Appellant, however, is not arguing that a categorical rule such as that articulated in Miller directly controls the outcome of this case. Instead, he argues that the trial court erred in assessing too great a sentence within the parameters of what the Legislature allows for this crime. Disproportionality is a matter that must be raised to the trial court, else it is forfeited on appeal. See Harrington v. State, 08-13-00224-CR, 2014 WL 3783960, at *2 (Tex.App.~El Paso July 31, 2014, no pet.)(not designated for publication); Jackson v. State, 989 S.W.2d 842, 844 (Tex.App.-Texarkana 1999, no pet.); Keith v. State, 975 S.W.2d 433, 433-34 (Tex.App.--Beaumont 1998, no pet.); Solis v. State, 945 S.W.2d 300, 301 (Tex.App.-Houston [1st Dist] 1997, pet. ref d); Rodriguez v. State, 917 S.W.2d 90, 92 (Tex.App.-Amarillo 1996, pet. ref d); Cruz v. State, 838 S.W.2d 682, 687 (Tex.App.-Houston [14th Dist.] 1992, pet. ref d); Quintana v. State, 111 S.W.2d 474, 479 (Tex.App.-Corpus Christi 1989, pet. ref d). The Dallas Court of Appeals has similarly found a forfeiture when no objection was lodged to a purportedly disproportionate sentence. Bell v. State, 326 S.W.3d 716, 724 (Tex.App.- Dallas 2010, pet. dism'd as untimely); Castaneda v. State, 135 S.W.3d 719, 723 (Tex.App.-Dallas 2003, no pet.).[3]

         But even if we were to reach the merits, we would overrule the issue based on the record here. The test for disproportionality is gleaned from two United States Supreme Court cases. The first is Solem v. Helm, 463 U.S. 277, 103 S.Ct. 3001, 77 L.Ed.2d 637 (1983), a case involving a life sentence assessed against a defendant convicted of passing a worthless $100 check. The defendant had several other prior convictions for non-violent offenses. Id. at 296-297, 303, 103 S.Ct. at 3013, 3016. The court held the sentence too harsh, relying on a three factor test looking to: (1) the gravity of the offense relative to the harshness of the penalty, (2) the sentences imposed for other crimes in the jurisdiction, and (3) the sentences imposed for the same crime in other jurisdictions. Id. at 292, 103 S.Ct. at 3010.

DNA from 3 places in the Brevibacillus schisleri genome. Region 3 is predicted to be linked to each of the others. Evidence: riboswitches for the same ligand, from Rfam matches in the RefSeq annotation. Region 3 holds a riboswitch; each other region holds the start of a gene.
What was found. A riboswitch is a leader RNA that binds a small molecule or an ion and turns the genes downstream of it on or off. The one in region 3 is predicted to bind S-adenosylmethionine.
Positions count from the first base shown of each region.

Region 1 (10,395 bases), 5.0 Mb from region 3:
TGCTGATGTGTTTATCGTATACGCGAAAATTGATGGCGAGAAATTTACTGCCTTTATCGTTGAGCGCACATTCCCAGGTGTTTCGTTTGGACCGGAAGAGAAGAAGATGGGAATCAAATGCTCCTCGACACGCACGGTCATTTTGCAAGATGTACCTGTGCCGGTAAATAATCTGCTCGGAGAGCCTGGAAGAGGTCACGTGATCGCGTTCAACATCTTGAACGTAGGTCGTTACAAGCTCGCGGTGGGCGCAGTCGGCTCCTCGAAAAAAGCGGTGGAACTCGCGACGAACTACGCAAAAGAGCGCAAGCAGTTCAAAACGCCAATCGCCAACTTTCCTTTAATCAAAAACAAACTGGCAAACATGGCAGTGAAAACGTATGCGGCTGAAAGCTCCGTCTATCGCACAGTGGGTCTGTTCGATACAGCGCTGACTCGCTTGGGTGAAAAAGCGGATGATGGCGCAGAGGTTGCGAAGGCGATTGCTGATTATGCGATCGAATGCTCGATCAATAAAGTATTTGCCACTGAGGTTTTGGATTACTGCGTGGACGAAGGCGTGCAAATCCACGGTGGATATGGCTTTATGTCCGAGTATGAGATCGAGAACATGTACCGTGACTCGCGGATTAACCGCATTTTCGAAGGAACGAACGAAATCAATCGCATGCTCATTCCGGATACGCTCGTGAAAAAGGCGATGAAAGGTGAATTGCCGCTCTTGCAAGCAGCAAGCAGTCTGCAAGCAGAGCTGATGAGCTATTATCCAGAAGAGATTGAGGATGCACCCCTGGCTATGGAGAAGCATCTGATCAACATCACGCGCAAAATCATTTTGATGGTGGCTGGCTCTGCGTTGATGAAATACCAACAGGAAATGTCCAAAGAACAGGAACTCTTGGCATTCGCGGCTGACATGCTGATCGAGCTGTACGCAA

Several years later in Harmelin v. Michigan, 501 U.S. 957, 111 S.Ct. 2680, 115 L.Ed.2d 836 (1991), the court upheld a life without parole sentence for possession of a large quantity of cocaine. The court was sharply divided and Justice Kennedy's concurring opinion controlled the outcome That concurrence utilizes Solem's three factors, but establishes that the first factor-comparing the gravity of the offense and the severity of the sentence-is a gateway through which the defendant must first pass before even getting to the later factors 501 U.S. at 1005, 111 S.Ct. at 2707 (Kennedy, J, concurring). "[I]n the rare case in which [this] threshold comparison . . . leads to an inference of gross disproportionality" the court should then compare the defendant's sentence with the sentences received by other offenders in the same jurisdiction and with the sentences imposed for the same crime in other jurisdictions. Id.

         Following Harmelin, the Fifth Circuit Court of Appeals adopted Justice Kennedy's modified Solem test. McGruder v. Puckett,954 F.2d 313, 316 (5th Cir.), cert, denied,506 U.S. 849, 113 S.Ct. 146, 121 L.Ed.2d 98 (1992). This modified Solem test has been applied by several of our sister courts of appeals and more recently by the Texas Court of Criminal Appeals. State v. Simpson,488 S.W.3d 318, 323 (Tex.Crim.App. 2016); Oglesby v. State, 07-15-00002-CR, 2015 WL 5302466, at *2-4 (Tex.App.-Amarillo Sept. 10, 2015, no pet.)(not designated for publication); Valdez v. State, 10-12-00410-CR, 2014 WL 505306, at *4 (Tex.App.-Waco Feb. 6, 2014, pet. ref d)(mem. op.)(not designated for publication); Winchester v. State,246 S.W.3d 386, 389 (Tex.App.-Amarillo ...